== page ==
Transportation – Getting there
Boracay is off the beaten track without a commercial airport. The main gateway to the Philippines for the International traveler is Ninoy Aquino International airport near Manila.
In addition to cargo, it services over 20 million passengers on over 180,000 commercial flights a year.
Unless one is island hopping their way down, a connecting flight is the most direct way to Boracay. Nearby Panay Island has multiple airports, Caticlan being the closest and quickest. There are motorized tricycle taxis taking just 5 minutes or less between the airport and the Caticlan Boat Jetty, where boats and ferries run continuously from 5.30 am until 9 pm and have one in Boracay in 10 - 20 minutes.
There are currently around 26 flights (10 direct) a day each way between Manila and Caticlan (35 – 60 minutes) on mostly small (35 – 64 passengers) but newer planes.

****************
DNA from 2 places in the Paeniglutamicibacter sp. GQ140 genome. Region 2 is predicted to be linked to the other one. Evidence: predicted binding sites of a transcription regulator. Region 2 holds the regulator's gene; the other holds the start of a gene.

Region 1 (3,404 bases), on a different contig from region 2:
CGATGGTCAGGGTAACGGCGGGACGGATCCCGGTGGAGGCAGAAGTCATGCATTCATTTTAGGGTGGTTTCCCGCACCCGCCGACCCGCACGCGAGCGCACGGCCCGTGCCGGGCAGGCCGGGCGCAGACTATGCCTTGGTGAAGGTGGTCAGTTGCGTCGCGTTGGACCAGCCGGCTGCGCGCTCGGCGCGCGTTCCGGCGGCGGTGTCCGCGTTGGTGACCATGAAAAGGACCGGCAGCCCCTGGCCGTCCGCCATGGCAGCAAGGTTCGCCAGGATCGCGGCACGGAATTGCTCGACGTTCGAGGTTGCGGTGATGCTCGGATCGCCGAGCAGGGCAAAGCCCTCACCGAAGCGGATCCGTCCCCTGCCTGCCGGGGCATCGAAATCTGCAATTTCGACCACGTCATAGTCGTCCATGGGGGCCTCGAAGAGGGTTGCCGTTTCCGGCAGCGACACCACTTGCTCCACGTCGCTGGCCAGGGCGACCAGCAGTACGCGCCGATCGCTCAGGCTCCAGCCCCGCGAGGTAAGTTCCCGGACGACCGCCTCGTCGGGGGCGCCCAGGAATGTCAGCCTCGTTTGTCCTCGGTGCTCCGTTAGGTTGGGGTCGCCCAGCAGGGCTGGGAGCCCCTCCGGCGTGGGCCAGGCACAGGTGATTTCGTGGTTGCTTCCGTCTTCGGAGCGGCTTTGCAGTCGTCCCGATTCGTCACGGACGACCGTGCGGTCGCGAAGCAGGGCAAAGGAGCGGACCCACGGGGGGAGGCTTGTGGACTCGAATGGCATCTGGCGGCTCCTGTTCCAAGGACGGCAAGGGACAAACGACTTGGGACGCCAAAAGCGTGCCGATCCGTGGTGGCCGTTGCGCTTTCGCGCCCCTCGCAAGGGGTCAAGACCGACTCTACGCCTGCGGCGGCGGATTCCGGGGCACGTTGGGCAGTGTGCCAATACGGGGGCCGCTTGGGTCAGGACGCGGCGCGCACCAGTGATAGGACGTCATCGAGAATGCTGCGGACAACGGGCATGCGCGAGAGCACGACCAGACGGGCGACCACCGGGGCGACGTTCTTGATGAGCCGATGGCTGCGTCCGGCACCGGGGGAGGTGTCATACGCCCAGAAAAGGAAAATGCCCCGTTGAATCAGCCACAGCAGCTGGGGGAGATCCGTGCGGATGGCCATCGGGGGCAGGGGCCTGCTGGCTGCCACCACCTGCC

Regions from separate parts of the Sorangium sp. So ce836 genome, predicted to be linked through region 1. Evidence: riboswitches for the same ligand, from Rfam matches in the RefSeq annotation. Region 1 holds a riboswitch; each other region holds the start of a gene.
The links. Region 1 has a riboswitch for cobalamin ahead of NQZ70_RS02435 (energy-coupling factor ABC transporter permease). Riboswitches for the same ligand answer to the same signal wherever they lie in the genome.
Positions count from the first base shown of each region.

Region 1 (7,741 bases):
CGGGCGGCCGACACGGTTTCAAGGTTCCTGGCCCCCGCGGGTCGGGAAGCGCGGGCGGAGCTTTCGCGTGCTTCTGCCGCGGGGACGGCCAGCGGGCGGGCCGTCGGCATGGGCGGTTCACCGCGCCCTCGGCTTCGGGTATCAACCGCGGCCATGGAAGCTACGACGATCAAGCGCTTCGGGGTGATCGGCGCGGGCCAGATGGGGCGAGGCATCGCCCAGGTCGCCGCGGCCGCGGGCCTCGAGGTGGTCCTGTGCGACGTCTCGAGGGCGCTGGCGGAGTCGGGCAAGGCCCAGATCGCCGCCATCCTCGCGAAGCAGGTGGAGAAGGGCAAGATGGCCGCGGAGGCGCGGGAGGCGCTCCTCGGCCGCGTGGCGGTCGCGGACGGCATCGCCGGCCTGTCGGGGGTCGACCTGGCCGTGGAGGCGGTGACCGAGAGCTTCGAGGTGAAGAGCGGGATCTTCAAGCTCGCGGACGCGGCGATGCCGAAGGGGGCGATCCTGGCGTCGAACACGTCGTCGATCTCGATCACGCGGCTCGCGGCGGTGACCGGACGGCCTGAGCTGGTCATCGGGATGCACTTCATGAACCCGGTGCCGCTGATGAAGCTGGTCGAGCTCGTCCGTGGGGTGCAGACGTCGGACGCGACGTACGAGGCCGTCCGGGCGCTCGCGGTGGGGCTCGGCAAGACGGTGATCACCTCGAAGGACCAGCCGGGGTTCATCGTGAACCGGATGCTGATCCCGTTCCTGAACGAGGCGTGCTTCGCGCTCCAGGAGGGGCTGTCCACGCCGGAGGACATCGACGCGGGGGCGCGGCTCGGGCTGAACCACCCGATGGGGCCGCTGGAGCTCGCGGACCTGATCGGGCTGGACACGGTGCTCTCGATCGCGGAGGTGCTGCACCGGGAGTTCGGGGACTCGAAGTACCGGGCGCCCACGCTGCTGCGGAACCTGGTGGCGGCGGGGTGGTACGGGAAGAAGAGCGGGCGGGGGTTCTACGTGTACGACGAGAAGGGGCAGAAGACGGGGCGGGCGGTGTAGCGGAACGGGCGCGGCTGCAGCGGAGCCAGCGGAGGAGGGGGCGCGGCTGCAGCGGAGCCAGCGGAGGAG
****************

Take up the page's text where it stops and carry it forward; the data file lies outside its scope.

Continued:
The main operators are Airphil Express formerly known as Philippine Airlines and Cebu Pacific Air. An addition flight is provided by South East Asian Airlines (Seair). The cost depends on many changing factors but a rough average for early 2012, round-trip Manila - Caticlan was 295 US dollars.
Farther along the north coast of Panay is Kalibo International Airport. It has fewer flights on older but bigger planes and takes 2 hours by bus to get to the Caticlan Boat Jetty.
Despite its drawbacks, the bigger planes at Kalibo are often able to fly in rougher weather that can shut Caticlan down.
If one needs to catch a flight home from Manila during bad weather conditions one should weigh the extra time and annoyance of connecting from Kalibo against the risk of a cancellation at Caticlan.
The main alternative to flying is the overnight ferry from Manila North Harbor to Dumaguit, near Kalibo on the north coast of Panay. From there one needs a bus or jeepney to Caticlan.